Low-Dose Aspirin May Lower Breast Cancer Risk
In the ongoing ‘California Teachers Study,’ participants have continued to provide important information about their health and lives. More than 57,000 women participating in the study reported their use of aspirin. Researchers found a 20% risk reduction for a common subtype of breast cancer, hormone-receptor positive, HER2 negative, in those taking baby aspirin at least three times a week.
Lowering Breast Cancer Risk
Baby aspirin has anti-inflammatory effects, which could play a role in preventing breast cancer. Those taking low-dose aspirin (81 mg) were linked to a 16% lower risk of developing breast cancer. However, more research is needed to determine if taking low-dose aspirin could reduce the risk of developing breast cancer. Also, regular dose aspirin, acetaminophen, and ibuprofen were not associated with a lower breast cancer risk. Breast cancer is the second most common cancer in women next to skin cancer regardless of race or ethnicity. Over 250,000 new cases are expected this year alone. To lower your risk of breast cancer, take these four precautions:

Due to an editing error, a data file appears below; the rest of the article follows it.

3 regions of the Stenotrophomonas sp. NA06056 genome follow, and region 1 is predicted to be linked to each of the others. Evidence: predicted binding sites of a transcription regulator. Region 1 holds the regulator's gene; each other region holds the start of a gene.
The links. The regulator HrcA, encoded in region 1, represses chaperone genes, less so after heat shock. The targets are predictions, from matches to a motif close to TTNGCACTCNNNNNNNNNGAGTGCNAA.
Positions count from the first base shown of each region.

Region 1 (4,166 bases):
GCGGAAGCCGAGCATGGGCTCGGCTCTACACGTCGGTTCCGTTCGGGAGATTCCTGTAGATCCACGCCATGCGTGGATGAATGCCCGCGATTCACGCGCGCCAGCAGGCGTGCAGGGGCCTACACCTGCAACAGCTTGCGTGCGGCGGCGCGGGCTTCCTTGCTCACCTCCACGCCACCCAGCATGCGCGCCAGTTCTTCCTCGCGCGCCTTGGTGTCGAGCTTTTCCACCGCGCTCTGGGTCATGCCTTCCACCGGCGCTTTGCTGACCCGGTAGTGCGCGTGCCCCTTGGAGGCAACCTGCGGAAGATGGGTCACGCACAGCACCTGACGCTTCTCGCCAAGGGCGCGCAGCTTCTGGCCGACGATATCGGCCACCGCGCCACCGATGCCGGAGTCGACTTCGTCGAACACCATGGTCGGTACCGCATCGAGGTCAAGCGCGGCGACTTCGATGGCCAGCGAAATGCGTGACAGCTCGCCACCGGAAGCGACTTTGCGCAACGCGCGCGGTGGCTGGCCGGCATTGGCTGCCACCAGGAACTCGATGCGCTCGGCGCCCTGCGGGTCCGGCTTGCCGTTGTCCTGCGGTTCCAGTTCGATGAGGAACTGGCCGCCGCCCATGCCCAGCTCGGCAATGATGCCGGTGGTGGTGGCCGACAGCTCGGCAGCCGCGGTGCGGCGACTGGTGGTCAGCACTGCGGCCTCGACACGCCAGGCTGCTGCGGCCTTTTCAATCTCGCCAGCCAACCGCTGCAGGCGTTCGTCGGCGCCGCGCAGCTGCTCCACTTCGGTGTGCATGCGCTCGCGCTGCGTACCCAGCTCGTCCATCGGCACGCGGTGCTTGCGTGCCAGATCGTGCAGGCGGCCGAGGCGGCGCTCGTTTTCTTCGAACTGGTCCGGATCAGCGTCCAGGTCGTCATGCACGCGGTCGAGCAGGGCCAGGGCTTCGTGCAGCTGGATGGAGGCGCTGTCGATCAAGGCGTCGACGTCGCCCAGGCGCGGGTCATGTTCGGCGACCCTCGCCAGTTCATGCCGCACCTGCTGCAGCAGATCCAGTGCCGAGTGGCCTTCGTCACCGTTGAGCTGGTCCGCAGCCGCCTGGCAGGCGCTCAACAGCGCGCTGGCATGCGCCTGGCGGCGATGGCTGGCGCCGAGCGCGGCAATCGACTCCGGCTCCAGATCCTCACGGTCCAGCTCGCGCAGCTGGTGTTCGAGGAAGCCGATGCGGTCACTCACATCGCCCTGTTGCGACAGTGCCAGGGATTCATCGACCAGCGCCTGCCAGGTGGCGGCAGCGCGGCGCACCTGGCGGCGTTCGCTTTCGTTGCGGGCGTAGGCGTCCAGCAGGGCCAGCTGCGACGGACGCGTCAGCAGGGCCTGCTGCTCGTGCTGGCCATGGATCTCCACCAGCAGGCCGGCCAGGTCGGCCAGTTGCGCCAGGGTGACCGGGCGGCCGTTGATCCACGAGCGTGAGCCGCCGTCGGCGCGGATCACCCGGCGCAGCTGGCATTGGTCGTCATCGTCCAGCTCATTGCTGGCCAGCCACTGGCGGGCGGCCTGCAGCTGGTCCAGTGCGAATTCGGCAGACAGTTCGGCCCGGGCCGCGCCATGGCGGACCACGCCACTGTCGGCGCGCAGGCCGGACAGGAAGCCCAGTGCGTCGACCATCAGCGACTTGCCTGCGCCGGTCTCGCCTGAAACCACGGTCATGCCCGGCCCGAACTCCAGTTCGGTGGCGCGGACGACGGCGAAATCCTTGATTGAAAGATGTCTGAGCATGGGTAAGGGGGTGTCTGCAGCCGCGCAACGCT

- Limit Alcohol – the more you drink, the greater your cancer risk. So limit your alcohol intake to one drink per day.
- Watch Your Weight – carrying extra weight increases your risk for many diseases, including cancer. This is especially true for women after menopause.
- Avoid Radiation – limit your exposure to things like PET scans, CT scans, and X-rays unless they are medically necessary. Studies have associated breast cancer with radiation exposure.
- Self Examine – Make sure to perform regular self-breast exams and see your doctor if you notice any changes. The current recommendation for mammograms for women between 50 and 74 years of age is every two years. Women between the ages of 40 and 49 should have their doctor assess breast cancer risk and begin mammograms per their recommendation.